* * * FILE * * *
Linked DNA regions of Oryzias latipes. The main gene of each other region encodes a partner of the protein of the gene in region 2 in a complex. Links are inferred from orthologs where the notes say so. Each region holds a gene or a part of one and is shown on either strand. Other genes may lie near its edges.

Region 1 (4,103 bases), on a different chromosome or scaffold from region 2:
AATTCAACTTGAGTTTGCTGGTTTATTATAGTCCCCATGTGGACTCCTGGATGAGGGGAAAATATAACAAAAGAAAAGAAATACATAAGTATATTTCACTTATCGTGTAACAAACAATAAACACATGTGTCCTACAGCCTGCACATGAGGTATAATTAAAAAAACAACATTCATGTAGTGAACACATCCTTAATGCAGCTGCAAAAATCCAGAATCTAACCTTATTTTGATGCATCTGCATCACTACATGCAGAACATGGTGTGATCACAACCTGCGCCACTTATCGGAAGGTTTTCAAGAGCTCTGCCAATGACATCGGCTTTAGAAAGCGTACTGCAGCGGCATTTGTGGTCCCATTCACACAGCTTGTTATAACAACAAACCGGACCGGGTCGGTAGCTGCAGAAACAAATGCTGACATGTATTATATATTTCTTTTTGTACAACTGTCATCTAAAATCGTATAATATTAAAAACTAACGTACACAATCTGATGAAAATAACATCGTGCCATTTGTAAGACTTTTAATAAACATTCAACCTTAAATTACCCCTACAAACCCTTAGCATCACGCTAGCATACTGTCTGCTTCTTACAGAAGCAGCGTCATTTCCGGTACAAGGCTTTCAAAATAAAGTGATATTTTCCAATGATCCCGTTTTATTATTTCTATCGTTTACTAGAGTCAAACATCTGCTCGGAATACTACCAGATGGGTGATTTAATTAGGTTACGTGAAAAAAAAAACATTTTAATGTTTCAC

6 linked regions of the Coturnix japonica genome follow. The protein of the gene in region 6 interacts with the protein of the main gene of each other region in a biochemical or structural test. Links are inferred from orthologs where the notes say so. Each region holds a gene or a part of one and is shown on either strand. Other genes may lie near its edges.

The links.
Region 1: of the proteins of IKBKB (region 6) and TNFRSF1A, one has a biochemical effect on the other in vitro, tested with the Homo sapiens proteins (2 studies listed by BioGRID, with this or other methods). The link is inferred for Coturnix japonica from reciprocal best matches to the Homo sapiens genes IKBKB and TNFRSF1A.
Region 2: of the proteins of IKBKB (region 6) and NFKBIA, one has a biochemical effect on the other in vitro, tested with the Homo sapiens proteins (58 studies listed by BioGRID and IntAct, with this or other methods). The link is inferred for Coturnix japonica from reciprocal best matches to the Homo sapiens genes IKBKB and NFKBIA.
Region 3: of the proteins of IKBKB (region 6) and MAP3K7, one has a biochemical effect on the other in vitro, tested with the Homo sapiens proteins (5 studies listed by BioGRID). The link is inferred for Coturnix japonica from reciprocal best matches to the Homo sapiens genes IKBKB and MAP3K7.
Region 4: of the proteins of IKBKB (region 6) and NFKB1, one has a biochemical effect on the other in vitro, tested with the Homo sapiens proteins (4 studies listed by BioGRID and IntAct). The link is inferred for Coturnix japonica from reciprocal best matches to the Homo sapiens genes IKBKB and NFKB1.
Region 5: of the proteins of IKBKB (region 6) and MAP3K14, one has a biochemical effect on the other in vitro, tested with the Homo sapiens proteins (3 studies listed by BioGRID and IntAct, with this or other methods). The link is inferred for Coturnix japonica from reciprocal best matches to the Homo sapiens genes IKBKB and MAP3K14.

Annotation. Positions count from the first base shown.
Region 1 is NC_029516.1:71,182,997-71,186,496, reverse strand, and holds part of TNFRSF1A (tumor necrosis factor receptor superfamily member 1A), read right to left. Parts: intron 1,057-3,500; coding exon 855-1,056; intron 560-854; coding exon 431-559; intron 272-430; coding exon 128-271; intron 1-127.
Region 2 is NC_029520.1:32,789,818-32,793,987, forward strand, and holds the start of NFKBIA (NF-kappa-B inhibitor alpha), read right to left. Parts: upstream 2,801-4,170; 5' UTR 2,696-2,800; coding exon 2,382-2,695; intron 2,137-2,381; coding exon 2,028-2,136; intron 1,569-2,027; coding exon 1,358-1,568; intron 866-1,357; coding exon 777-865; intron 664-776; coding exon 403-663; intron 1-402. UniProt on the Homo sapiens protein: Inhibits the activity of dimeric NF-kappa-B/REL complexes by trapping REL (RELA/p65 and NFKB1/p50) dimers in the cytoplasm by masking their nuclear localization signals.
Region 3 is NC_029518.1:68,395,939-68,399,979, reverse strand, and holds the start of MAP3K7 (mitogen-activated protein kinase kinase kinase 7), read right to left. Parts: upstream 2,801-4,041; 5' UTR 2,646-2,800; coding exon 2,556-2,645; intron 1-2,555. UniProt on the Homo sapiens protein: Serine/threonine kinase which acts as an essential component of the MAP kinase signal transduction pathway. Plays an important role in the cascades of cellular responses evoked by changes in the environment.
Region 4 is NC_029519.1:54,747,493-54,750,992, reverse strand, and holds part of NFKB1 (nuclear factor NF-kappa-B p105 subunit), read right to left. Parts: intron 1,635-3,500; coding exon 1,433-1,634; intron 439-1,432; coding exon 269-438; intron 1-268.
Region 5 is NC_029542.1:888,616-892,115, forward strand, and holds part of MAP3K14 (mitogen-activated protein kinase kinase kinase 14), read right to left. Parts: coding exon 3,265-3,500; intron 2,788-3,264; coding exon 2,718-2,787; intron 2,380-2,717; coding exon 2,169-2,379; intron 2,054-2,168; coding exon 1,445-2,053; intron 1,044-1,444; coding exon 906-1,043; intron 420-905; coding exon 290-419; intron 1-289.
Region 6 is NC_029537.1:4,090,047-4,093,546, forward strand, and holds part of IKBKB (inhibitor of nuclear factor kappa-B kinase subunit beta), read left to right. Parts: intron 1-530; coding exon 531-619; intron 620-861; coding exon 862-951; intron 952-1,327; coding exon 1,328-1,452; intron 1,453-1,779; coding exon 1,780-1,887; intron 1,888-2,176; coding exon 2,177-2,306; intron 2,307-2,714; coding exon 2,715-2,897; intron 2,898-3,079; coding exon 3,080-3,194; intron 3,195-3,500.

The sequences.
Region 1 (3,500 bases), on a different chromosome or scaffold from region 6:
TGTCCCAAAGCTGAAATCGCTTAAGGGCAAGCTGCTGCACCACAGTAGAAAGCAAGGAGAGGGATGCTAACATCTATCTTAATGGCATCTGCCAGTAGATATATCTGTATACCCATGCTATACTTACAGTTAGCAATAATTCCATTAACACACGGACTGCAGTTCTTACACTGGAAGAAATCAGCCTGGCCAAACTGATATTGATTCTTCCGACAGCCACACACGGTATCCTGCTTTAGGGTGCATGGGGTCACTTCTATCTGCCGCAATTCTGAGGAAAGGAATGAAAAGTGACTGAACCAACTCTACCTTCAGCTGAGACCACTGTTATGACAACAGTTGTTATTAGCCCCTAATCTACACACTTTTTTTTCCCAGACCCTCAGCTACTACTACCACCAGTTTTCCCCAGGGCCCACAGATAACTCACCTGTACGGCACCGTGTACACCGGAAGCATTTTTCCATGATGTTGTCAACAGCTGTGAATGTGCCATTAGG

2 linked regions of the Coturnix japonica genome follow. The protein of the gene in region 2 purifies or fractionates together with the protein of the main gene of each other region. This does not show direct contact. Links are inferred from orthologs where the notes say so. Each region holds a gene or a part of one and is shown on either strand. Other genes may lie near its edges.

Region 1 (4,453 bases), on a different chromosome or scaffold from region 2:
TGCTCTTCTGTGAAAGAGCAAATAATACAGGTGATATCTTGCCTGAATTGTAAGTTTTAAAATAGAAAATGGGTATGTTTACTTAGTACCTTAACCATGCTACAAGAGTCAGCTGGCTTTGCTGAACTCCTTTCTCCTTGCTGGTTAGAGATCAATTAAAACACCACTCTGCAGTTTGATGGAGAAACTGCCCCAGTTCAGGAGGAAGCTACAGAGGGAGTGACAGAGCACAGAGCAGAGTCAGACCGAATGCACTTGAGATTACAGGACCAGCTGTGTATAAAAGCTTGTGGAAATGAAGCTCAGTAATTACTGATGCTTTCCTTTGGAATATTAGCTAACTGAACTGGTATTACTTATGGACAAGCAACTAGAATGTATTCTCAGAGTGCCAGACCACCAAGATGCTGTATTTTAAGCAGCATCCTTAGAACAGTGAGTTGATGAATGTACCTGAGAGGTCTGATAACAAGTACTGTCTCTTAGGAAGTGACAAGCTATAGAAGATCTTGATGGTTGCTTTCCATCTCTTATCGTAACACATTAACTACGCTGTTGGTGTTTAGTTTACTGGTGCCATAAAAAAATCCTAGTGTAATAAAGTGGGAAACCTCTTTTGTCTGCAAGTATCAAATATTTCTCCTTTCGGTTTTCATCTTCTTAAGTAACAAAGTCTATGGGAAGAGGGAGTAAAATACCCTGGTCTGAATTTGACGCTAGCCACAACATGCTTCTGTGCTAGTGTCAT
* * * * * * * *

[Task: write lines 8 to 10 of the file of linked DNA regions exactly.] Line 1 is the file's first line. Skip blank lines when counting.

Region 3: of the proteins of IKBKB (region 6) and MAP3K7, one has a biochemical effect on the other in vitro, tested with the Homo sapiens proteins (5 studies listed by BioGRID). The link is inferred for Coturnix japonica from reciprocal best matches to the Homo sapiens genes IKBKB and MAP3K7.
Region 4: of the proteins of IKBKB (region 6) and NFKB1, one has a biochemical effect on the other in vitro, tested with the Homo sapiens proteins (4 studies listed by BioGRID and IntAct). The link is inferred for Coturnix japonica from reciprocal best matches to the Homo sapiens genes IKBKB and NFKB1.
Region 5: of the proteins of IKBKB (region 6) and MAP3K14, one has a biochemical effect on the other in vitro, tested with the Homo sapiens proteins (3 studies listed by BioGRID and IntAct, with this or other methods). The link is inferred for Coturnix japonica from reciprocal best matches to the Homo sapiens genes IKBKB and MAP3K14.